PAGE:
Insurance language has sheriff#039;s contract at standstill

Published 12:00 am Sunday, June 1, 2003

It may take a bit longer for the Lawrence County Commission to get a contract signed with employees at the Lawrence County Sheriff's Office.

After a special session Friday morning, the commission officially disagreed with the language in a fact-finder's report regarding health insurance.

The fact-finder, working to reach an agreement between the county and the sheriff's office employees, recommended that the county contribute 15 percent to the cost of health insurance for those employees who have family plan coverage and who choose the lowest insurance deductible of $250.

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This is at odds with changes the commission has made regarding health insurance for general fund employees. When the commissioners approved a new health insurance plan this year, they opted to contribute a flat amount toward each employees' monthly health insurance premium. In the past, the county has contributed a percentage toward the cost of health insurance. The change to a specific dollar amount was the commission's way of holding down increasing insurance costs and easing its effects on the county's budget.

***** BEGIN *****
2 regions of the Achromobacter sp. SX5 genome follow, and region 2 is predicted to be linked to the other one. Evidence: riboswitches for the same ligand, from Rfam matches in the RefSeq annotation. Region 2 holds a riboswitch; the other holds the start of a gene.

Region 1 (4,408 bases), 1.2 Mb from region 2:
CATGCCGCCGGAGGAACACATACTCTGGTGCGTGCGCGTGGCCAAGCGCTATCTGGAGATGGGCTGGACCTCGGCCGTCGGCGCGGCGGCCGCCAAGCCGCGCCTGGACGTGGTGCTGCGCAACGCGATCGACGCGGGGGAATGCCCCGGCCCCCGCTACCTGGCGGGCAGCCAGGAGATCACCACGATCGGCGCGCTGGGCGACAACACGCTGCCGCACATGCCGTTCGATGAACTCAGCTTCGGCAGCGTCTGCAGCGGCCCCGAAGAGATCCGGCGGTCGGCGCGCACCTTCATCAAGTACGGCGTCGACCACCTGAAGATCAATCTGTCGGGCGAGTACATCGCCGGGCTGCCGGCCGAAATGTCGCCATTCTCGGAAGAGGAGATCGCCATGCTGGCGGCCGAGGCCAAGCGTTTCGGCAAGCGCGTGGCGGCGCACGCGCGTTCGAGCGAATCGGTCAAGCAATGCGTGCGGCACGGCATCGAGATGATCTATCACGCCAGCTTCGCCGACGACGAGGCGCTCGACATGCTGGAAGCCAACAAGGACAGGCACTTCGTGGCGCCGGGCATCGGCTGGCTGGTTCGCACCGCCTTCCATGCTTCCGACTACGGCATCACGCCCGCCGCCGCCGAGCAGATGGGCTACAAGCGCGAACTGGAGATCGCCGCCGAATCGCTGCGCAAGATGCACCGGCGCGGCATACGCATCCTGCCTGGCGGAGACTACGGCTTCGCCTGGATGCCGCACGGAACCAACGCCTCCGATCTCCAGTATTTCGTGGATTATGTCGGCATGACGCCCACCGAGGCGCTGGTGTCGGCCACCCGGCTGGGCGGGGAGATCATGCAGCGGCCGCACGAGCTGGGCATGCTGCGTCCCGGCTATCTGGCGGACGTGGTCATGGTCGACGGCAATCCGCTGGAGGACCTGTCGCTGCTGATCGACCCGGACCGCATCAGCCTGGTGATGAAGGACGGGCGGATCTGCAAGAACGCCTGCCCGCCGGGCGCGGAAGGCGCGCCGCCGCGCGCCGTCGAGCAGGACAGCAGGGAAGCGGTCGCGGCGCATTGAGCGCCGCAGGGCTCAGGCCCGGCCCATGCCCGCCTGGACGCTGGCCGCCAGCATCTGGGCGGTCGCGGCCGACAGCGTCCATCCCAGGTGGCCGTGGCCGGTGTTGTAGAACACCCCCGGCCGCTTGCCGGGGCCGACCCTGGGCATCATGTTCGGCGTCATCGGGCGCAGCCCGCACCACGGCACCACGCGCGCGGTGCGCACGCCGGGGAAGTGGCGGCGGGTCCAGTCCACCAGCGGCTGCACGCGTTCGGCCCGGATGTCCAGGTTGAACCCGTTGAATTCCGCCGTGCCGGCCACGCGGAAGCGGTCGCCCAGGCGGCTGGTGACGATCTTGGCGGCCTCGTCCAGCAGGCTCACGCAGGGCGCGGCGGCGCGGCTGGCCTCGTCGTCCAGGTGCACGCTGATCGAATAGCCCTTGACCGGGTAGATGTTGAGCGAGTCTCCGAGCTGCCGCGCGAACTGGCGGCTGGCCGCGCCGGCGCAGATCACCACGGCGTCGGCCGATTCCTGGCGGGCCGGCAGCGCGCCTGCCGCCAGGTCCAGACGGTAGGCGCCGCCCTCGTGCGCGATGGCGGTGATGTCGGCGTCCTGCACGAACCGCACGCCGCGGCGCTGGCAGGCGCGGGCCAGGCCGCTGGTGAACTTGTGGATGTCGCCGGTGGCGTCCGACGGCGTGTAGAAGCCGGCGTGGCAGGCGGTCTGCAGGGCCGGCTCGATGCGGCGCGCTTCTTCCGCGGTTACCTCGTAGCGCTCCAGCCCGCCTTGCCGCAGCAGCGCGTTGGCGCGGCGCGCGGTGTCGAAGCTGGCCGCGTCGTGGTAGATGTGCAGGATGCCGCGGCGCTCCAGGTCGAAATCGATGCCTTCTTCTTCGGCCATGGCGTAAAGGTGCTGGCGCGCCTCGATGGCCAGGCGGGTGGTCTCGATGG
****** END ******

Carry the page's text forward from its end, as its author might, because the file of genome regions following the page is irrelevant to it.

"We're trying to get everyone on the same plan. Our hope is to have affordable health care for everyone. All other unions covered under the general fund have signed on to the county's new plan," Lawrence County Commissioner Jason Stephens said.

Barry Gray, staff representative for the Fraternal Order of Police, Ohio Labor Council, said the union agreed with the fact-finder's report and had hoped that the commission would, too. Gray said the sheriff's office employees are trying to make ends meet as well.

"We were trying to make sure that whatever pay raise they got would not be eaten up by insurance," Gray said. "Insurance is a problem everywhere these days."

Meanwhile, the 40 road deputies, dispatchers, jailers and cooks have been working without a contract since the first of the year when the previous one expired.

Both sides say they are confident the issue can be resolved.

"Basically, we agreed with everything else in the fact finders report," Commissioner Doug Malone said. "That insurance language was the only thing we disagreed with."

Gray said if a resolution can't be reached, the matter goes to an arbitrator, whose decision is final.